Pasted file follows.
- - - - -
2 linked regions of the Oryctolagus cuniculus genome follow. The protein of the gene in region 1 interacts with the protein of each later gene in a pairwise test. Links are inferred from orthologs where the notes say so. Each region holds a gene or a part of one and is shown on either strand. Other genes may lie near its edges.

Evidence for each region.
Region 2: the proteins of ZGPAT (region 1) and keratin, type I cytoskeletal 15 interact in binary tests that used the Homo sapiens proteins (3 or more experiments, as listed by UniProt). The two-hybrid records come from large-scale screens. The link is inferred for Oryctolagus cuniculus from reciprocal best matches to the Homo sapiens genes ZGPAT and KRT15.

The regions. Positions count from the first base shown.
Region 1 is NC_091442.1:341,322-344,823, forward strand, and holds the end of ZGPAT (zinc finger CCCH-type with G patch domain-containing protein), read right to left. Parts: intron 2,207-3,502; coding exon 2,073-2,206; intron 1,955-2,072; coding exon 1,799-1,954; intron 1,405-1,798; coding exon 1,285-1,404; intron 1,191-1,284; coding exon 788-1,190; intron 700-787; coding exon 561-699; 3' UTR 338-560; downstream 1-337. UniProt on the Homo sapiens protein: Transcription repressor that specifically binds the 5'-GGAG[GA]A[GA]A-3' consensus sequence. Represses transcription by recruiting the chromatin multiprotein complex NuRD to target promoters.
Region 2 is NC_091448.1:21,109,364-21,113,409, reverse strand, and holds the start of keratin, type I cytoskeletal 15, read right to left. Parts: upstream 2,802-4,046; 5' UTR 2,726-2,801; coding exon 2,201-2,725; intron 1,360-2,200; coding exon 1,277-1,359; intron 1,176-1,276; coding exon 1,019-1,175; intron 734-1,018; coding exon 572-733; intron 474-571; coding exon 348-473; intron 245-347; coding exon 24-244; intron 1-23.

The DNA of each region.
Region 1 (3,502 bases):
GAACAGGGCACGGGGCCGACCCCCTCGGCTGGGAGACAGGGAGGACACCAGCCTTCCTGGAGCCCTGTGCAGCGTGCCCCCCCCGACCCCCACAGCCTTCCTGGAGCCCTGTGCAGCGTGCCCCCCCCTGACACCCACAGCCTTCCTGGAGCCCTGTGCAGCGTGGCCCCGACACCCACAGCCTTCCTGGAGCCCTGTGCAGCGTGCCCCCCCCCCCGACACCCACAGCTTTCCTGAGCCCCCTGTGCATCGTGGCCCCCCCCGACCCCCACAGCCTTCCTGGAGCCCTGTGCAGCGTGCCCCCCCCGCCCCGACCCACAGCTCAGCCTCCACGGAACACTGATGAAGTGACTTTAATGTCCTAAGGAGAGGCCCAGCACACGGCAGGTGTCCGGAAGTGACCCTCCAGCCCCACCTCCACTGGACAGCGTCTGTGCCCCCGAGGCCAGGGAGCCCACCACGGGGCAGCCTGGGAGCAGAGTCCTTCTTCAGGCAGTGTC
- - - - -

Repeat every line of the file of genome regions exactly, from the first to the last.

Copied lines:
2 linked regions of the Oryctolagus cuniculus genome follow. The protein of the gene in region 1 interacts with the protein of each later gene in a pairwise test. Links are inferred from orthologs where the notes say so. Each region holds a gene or a part of one and is shown on either strand. Other genes may lie near its edges.

Evidence for each region.
Region 2: the proteins of ZGPAT (region 1) and keratin, type I cytoskeletal 15 interact in binary tests that used the Homo sapiens proteins (3 or more experiments, as listed by UniProt). The two-hybrid records come from large-scale screens. The link is inferred for Oryctolagus cuniculus from reciprocal best matches to the Homo sapiens genes ZGPAT and KRT15.

The regions. Positions count from the first base shown.
Region 1 is NC_091442.1:341,322-344,823, forward strand, and holds the end of ZGPAT (zinc finger CCCH-type with G patch domain-containing protein), read right to left. Parts: intron 2,207-3,502; coding exon 2,073-2,206; intron 1,955-2,072; coding exon 1,799-1,954; intron 1,405-1,798; coding exon 1,285-1,404; intron 1,191-1,284; coding exon 788-1,190; intron 700-787; coding exon 561-699; 3' UTR 338-560; downstream 1-337. UniProt on the Homo sapiens protein: Transcription repressor that specifically binds the 5'-GGAG[GA]A[GA]A-3' consensus sequence. Represses transcription by recruiting the chromatin multiprotein complex NuRD to target promoters.
Region 2 is NC_091448.1:21,109,364-21,113,409, reverse strand, and holds the start of keratin, type I cytoskeletal 15, read right to left. Parts: upstream 2,802-4,046; 5' UTR 2,726-2,801; coding exon 2,201-2,725; intron 1,360-2,200; coding exon 1,277-1,359; intron 1,176-1,276; coding exon 1,019-1,175; intron 734-1,018; coding exon 572-733; intron 474-571; coding exon 348-473; intron 245-347; coding exon 24-244; intron 1-23.

The DNA of each region.
Region 1 (3,502 bases):
GAACAGGGCACGGGGCCGACCCCCTCGGCTGGGAGACAGGGAGGACACCAGCCTTCCTGGAGCCCTGTGCAGCGTGCCCCCCCCGACCCCCACAGCCTTCCTGGAGCCCTGTGCAGCGTGCCCCCCCCTGACACCCACAGCCTTCCTGGAGCCCTGTGCAGCGTGGCCCCGACACCCACAGCCTTCCTGGAGCCCTGTGCAGCGTGCCCCCCCCCCCGACACCCACAGCTTTCCTGAGCCCCCTGTGCATCGTGGCCCCCCCCGACCCCCACAGCCTTCCTGGAGCCCTGTGCAGCGTGCCCCCCCCGCCCCGACCCACAGCTCAGCCTCCACGGAACACTGATGAAGTGACTTTAATGTCCTAAGGAGAGGCCCAGCACACGGCAGGTGTCCGGAAGTGACCCTCCAGCCCCACCTCCACTGGACAGCGTCTGTGCCCCCGAGGCCAGGGAGCCCACCACGGGGCAGCCTGGGAGCAGAGTCCTTCTTCAGGCAGTGTC